“He was very committed to the sense that the Earth is a very beautiful and complex system of life that deserves to be protected,’’ Tucker says.
Tucker recalls Jiang creating a backyard garden at his home in New Haven as part of her “Environmental History and Values” course, mirroring the values of Henry David Thoreau.
“Kevin took pictures and filmed every aspect of it,” she says. “He made its construction part of his final project along with commentary from Thoreau. When it was washed out by a torrential rain, he simply rebuilt it and documented its regeneration. That’s how he was — always filled with positive energy, delight, and curiosity.”
By the end of the semester, she said, Jiang had grown kale, swiss chard, and lettuce.
“He was so delighted he could do it. There was no ego; it was more, eco. He just exuded this joy in nature and life.”
Stuart DeCew, executive director of the Center for Business and the Environment at Yale, remembers Jiang as a standout in his “Fundamentals of Working with People” course — always willing to catalyze conversations, question his own perspectives and learn from peers, and put his own values into practice.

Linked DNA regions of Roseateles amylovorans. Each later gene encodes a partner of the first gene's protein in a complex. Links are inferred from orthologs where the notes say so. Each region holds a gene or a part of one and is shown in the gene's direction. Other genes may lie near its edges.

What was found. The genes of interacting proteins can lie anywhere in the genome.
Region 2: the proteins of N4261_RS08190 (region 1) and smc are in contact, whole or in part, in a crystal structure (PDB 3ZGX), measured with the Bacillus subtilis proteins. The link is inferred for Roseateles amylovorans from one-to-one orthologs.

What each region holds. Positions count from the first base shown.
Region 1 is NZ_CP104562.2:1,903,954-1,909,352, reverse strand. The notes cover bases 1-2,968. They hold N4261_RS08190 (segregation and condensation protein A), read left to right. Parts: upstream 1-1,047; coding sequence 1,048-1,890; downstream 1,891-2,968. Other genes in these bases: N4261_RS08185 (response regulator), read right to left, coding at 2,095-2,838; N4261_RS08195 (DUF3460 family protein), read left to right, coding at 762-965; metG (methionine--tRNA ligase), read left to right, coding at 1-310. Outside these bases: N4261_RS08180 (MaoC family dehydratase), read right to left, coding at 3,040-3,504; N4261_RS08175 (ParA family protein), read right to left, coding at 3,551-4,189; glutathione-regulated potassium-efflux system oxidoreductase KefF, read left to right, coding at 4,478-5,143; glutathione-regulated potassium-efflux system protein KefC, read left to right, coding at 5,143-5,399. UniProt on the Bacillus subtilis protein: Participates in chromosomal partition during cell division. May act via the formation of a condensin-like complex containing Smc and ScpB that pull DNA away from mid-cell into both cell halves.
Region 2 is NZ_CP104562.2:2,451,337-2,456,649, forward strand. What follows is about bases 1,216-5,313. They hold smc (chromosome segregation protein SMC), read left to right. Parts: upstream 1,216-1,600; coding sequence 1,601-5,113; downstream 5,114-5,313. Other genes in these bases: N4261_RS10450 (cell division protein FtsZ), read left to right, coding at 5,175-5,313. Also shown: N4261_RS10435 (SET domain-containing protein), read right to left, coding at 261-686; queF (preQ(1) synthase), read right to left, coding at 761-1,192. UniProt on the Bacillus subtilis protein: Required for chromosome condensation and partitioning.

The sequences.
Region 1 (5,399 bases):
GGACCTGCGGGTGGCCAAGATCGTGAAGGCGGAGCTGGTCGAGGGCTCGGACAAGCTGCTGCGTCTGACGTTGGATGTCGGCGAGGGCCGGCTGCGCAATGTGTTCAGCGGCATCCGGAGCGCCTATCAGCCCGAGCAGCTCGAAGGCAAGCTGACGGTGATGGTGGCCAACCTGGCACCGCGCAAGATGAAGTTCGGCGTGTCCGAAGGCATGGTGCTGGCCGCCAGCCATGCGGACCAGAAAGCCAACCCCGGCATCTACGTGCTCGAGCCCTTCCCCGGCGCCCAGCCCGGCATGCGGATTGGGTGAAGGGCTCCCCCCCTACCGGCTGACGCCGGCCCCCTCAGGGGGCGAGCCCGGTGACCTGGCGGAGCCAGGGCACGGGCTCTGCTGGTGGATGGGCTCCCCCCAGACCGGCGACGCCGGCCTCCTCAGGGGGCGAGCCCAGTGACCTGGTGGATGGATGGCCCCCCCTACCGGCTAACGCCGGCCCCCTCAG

For a class assignment, DeCew recalls Jiang outlining his four key tenets: God, family, friends and hobbies, and financial independence.
“He believed deeply in service,” DeCew says. “He thought about how he could support and help others in the world.”
It was not uncommon to enter Sage Hall to see Jiang playing the piano to welcome his classmates. For his final project in DeCew’s course, Jiang submitted a poem, “Respecting Different People.”
“His emphasis was on how he contributed, how he held community, how he helped his mom,’’ says DeCew. “And his real north star was finding a relationship he could build a family with.’’
Jiang, who was just days away from his 27th birthday, was recently engaged to his fiancée, a graduate student at Yale. The two had met just a year ago on a church retreat and, along with Jiang’s mother, were active volunteers at New Haven’s Trinity Baptist Church. In addition to his many listed talents, Jiang was also fluent in Mandarin and had begun delving into real estate investment, spurred by an interest in eco-friendly housing for lower-income and homeless populations.
“Looking back, in my 30 years of teaching, he’s the single most effective student I ever had,’’ says Benoit. “He was such a bright light to be extinguished so early. Some people are embers and smolder, but he flamed and burned very brightly when he was here.”
Close to 700 members of the YSE and Yale communities were joined by Kevin’s family, fiancée, and members of his National Guard Unit at an online vigil celebrating his life on February 8. President Salovey spoke of the importance of coming together as a community even remotely as necessitated by the Covid-19 pandemic, while Dean Burke, YSE students, faculty, and staff shared stories of Kevin’s kindness, faith, and dedication to the environment. A memorial is being planned for a future date and more information will be posted as it becomes available.